Fish Tank is the second full-length feature film by director Andrea Arnold, after 2006’s Red Road. It follows the story of Mia Williams (Katie Jarvis), an antisocial teenager living on an East London housing estate.

Throughout the film’s duration, Mia, the central protagonist is subject to the harsh conditions of the estate where she lives. She communicates to her mother (Kierston Wareing) and sister (Rebecca Griffiths) in a series of piercing screams, and often finds she has to defend herself against her environment with the use of force.

It is only when Mia is truly alone that she is capable of becoming empathetic. Guzzling down alcohol in her spare time to deal with her everyday life, she seeks escape wherever she can find it. This leads her to the glamorous world of Rn’B and Rap, where she discovers an interest in urban dancing. Practicing alone in an abandoned room on the estate, she attempts to perfect her technique in order to escape her conditions and find something worth holding on to.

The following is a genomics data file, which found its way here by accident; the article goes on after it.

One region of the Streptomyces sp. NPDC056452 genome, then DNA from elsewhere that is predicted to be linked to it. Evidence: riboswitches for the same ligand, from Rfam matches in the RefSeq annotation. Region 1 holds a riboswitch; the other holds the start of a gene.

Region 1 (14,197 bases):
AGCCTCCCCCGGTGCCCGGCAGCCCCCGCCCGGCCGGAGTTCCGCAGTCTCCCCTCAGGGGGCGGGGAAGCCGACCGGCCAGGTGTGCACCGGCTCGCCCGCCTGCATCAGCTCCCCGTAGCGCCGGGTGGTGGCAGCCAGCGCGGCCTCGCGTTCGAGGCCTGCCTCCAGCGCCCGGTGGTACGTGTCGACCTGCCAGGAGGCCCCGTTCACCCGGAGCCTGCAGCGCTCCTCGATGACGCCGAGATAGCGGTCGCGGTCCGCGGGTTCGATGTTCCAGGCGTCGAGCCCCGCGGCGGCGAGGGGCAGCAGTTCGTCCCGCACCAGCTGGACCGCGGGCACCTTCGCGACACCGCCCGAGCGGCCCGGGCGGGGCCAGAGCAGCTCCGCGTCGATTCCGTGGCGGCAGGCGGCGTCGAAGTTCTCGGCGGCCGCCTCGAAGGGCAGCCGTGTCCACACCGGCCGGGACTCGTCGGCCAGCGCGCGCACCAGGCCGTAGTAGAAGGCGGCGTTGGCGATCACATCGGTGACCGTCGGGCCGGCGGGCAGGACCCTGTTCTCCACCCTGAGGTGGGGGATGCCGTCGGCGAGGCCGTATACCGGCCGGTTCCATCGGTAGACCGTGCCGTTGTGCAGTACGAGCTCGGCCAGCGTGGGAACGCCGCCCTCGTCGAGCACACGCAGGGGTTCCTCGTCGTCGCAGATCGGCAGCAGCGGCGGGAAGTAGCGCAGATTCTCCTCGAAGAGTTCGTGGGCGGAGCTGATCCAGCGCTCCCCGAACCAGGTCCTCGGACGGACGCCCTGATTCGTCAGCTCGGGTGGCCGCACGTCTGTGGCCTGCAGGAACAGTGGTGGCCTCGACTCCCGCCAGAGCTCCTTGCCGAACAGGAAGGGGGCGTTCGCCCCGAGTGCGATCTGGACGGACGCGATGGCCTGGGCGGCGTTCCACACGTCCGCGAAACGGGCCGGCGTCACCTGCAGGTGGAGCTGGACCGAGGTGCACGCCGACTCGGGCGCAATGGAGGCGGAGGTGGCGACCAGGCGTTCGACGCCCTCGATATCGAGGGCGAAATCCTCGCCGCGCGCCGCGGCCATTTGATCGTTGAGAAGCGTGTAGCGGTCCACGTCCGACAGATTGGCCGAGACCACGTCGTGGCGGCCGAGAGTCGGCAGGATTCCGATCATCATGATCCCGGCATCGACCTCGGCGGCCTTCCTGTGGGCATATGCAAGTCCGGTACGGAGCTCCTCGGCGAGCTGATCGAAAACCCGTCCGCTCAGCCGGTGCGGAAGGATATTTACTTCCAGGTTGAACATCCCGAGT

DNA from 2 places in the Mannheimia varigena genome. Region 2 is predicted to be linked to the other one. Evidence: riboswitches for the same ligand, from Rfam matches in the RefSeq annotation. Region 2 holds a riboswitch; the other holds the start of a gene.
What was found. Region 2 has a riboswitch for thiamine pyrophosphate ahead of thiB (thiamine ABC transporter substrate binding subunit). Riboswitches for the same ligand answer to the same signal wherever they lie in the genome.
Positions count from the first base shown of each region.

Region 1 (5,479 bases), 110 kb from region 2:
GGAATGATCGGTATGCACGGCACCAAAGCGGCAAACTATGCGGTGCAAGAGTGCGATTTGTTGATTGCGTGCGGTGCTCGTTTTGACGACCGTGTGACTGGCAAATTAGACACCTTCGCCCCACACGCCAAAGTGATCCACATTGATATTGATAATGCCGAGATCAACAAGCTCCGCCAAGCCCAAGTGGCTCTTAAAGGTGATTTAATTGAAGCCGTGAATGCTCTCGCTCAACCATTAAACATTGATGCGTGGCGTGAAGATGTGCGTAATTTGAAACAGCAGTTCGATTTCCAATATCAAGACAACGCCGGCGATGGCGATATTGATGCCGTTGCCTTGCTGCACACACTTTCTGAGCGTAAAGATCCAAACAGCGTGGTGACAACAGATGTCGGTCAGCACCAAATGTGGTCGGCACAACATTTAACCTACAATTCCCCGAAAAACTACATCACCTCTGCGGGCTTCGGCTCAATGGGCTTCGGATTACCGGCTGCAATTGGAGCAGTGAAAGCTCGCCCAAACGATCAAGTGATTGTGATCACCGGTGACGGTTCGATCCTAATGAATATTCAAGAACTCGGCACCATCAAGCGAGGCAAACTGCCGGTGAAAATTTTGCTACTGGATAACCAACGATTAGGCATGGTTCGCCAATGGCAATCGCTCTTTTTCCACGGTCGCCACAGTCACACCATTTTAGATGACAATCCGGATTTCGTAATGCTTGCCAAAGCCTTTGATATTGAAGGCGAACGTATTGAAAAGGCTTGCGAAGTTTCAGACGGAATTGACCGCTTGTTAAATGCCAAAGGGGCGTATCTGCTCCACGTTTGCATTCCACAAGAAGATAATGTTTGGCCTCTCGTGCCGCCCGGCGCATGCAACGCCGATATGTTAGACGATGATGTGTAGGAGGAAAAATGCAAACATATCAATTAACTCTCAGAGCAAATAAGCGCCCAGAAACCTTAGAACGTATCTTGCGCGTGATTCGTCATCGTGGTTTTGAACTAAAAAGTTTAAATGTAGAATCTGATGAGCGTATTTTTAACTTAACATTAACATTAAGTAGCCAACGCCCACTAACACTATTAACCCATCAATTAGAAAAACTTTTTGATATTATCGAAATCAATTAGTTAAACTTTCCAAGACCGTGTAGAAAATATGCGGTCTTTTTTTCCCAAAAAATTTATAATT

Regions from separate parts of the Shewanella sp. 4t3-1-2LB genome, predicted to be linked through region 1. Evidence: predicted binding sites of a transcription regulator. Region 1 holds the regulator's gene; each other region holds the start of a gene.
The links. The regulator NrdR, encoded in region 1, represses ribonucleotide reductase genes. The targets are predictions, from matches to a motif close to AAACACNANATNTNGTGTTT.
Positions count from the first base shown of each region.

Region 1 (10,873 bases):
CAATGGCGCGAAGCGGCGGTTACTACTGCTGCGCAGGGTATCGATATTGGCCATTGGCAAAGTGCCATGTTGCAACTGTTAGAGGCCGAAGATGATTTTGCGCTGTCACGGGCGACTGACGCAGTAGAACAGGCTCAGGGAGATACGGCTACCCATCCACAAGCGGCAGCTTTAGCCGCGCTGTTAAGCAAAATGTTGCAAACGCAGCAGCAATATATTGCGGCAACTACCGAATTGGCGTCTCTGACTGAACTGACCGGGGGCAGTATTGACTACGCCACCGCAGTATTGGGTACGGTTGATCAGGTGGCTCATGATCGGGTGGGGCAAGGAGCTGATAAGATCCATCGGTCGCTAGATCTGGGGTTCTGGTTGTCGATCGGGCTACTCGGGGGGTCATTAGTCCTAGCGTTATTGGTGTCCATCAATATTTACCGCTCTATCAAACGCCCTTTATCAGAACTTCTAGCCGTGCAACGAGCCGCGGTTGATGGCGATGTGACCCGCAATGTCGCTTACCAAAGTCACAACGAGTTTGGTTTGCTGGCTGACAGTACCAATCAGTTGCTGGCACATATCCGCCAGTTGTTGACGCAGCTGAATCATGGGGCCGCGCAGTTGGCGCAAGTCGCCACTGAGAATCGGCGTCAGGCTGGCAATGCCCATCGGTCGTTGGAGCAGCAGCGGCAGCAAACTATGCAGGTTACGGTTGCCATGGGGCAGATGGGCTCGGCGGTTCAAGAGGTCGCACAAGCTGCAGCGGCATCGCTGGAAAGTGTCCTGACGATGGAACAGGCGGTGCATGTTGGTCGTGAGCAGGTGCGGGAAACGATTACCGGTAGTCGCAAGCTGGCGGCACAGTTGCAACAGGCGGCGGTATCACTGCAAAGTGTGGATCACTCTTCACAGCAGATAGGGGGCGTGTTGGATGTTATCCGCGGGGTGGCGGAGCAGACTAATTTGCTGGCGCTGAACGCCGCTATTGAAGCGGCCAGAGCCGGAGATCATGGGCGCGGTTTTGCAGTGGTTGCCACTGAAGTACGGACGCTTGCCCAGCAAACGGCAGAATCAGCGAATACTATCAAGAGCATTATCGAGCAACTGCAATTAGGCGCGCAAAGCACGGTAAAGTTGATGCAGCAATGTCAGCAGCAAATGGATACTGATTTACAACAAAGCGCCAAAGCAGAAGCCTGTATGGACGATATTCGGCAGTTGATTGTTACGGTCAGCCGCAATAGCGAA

The film is as much a personal story as it is a social commentary. The character of Mia, though subject to conditions created by a particular political and sociological climate, is not merely a stereotypical working class figure, but a fully realised individual; like any real human being, she has individual dreams, aspirations, fears, and regrets. This is displayed perfectly within the film, owing to the director’s astute ability to create unique and interesting characters, as seen previously in Red Road.

Other characters that feature predominantly in Mia’s story are her mother, Joanne; her mother’s boyfriend, Connor (Michael Fassbender); her younger sister, Tyler; and a local boy, Billy, played by Harry Treadaway. All of these characters witness the many sides of the girl, being exposed at different points in the narrative to both her anger and affection. They are also perfectly cast. Much of the film depends on the interactions between Connor and Mia, and Fassbender and Jarvis handle this confidently.

The film is an awe-inspiring piece of British cinema, carrying with it a strong sense of realism. It is beautifully shot and presented, and manages to retain an interest throughout its run.

If you are a fan of Andrea Arnold’s previous work, or a supporter of British Cinema in general, Fish Tank is a must-watch. It handles its subject excellently, treating it with the necessary depth and sensitivity.


Written by Jack Yarwood